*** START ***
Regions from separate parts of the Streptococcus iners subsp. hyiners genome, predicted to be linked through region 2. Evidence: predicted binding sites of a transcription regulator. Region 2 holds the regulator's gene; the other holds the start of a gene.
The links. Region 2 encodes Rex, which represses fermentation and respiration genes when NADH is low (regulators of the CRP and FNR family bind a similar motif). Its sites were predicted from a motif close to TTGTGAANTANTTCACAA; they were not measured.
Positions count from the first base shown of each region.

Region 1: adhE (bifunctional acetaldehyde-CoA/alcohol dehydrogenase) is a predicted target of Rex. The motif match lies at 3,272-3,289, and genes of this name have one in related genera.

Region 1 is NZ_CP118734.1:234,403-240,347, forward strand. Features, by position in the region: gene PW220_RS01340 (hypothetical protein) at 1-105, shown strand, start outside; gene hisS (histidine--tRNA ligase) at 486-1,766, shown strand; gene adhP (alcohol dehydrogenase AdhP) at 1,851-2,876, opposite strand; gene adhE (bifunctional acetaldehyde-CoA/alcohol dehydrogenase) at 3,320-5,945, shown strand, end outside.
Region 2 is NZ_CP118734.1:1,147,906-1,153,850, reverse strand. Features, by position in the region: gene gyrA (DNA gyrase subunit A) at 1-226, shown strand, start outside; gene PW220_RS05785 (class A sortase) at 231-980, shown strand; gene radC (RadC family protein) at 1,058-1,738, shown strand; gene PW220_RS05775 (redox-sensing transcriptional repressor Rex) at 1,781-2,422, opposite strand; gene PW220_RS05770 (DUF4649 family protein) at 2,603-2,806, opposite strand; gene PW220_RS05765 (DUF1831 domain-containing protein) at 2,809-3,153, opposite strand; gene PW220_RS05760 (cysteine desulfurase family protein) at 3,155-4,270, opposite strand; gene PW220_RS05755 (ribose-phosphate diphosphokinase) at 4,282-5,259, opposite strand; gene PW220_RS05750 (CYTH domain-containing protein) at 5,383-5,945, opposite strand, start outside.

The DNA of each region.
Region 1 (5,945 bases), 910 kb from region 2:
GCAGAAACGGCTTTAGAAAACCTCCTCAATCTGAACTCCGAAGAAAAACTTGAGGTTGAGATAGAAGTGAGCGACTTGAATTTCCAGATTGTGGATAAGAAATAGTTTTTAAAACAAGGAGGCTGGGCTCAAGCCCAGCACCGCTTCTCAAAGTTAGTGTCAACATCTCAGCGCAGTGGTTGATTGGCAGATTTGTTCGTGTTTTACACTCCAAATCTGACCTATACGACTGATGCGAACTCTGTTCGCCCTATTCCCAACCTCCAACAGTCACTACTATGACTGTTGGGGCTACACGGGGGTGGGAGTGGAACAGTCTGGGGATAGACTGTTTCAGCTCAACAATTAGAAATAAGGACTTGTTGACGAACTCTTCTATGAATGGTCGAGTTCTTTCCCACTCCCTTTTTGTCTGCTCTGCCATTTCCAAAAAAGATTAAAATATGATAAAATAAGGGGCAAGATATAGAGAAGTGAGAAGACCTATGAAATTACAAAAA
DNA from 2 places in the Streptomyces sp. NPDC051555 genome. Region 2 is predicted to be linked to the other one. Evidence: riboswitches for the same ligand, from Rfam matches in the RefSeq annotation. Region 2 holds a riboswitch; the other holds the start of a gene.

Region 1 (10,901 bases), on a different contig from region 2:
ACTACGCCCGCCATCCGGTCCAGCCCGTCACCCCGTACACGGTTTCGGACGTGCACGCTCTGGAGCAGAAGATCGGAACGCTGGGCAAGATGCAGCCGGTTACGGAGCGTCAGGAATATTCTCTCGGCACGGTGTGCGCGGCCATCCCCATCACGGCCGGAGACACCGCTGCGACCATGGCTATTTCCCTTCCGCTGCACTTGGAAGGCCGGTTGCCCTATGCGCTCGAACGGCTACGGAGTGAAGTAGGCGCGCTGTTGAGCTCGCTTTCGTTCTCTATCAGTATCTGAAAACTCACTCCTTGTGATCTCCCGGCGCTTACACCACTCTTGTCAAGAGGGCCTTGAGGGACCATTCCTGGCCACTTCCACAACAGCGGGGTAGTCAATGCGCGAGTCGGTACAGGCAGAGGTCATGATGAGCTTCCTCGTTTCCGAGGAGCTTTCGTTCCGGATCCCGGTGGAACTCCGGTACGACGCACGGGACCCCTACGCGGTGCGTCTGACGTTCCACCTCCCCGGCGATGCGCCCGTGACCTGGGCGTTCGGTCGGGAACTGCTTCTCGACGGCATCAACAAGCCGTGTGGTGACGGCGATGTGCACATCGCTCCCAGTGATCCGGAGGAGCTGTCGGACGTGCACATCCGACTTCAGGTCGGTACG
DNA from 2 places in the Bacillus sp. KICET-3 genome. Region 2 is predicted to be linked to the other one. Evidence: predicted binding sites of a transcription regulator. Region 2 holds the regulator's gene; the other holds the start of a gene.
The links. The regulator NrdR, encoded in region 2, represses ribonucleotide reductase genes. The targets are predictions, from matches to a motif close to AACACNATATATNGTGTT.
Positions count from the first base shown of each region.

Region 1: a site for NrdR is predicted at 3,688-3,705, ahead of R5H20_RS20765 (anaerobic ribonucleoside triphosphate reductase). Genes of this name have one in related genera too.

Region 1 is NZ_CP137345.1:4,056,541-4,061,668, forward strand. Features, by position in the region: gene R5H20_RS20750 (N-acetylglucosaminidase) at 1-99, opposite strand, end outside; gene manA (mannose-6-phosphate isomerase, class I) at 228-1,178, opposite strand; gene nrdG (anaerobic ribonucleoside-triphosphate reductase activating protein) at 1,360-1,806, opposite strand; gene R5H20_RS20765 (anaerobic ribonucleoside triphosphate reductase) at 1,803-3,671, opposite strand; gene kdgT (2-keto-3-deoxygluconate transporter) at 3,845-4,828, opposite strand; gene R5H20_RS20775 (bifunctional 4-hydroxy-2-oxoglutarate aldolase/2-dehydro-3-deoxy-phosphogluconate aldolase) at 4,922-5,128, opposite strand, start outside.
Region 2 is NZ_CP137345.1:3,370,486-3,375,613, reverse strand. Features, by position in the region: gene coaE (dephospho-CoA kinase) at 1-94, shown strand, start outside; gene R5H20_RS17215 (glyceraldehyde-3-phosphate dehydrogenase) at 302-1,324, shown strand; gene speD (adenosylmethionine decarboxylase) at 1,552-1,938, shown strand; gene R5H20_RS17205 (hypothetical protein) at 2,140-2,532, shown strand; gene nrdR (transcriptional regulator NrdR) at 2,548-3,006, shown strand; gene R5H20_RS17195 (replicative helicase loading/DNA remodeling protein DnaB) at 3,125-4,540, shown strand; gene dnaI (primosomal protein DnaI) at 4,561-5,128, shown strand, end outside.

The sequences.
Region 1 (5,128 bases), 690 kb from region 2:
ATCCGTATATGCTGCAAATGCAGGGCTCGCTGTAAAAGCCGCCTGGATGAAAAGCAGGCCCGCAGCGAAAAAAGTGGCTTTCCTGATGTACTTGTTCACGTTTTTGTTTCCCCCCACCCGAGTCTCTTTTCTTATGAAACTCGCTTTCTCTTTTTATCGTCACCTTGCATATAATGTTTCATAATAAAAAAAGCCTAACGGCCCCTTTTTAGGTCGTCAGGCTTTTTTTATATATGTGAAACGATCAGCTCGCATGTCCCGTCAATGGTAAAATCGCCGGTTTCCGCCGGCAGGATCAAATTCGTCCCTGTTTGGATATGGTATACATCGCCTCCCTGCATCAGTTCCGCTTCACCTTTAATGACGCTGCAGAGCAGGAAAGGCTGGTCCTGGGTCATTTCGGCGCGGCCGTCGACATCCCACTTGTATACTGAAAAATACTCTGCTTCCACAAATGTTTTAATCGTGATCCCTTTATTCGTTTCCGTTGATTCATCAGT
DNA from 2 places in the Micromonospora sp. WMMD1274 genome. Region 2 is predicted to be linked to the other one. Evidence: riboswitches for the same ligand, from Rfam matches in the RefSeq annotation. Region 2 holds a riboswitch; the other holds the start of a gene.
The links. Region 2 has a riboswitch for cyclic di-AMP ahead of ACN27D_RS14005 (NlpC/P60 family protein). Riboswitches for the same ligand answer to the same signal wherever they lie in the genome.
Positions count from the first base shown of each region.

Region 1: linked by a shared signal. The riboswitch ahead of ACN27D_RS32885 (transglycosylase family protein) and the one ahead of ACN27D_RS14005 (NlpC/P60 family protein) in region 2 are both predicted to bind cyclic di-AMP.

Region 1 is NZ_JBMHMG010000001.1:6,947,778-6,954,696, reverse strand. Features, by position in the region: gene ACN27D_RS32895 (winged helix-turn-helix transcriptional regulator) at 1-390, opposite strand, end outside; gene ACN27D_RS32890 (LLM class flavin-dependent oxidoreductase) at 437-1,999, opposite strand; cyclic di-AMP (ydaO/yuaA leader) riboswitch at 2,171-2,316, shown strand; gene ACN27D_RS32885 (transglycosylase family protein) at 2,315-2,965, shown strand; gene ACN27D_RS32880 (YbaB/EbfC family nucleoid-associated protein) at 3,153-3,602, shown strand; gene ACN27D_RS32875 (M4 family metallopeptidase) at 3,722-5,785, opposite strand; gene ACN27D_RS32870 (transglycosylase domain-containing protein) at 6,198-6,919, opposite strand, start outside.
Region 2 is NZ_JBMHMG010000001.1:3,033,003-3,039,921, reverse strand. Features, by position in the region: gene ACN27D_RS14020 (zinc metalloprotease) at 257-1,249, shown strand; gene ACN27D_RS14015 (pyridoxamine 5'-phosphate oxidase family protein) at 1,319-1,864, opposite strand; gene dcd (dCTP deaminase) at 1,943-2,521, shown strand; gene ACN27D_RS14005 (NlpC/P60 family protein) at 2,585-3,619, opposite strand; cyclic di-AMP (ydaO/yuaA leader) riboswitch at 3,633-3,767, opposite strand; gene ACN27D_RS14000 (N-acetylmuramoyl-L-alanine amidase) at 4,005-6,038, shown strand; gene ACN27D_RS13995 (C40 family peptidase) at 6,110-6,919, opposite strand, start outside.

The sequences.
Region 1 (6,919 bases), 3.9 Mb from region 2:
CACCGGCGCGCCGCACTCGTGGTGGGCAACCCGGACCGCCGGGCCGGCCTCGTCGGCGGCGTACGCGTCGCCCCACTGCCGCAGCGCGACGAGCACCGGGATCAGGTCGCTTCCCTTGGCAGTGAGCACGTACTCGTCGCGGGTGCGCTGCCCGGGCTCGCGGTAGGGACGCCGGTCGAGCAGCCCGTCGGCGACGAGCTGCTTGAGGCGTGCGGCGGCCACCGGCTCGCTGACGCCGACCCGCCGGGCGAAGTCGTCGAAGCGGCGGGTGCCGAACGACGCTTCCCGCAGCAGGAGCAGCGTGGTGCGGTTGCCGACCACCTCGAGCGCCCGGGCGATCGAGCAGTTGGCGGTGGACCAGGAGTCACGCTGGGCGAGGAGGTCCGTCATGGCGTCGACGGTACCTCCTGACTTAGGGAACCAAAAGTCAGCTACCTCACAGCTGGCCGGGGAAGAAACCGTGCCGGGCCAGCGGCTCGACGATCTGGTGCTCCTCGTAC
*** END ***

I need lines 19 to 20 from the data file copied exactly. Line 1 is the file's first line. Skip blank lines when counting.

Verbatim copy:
The sequences.
Region 1 (5,128 bases), 690 kb from region 2: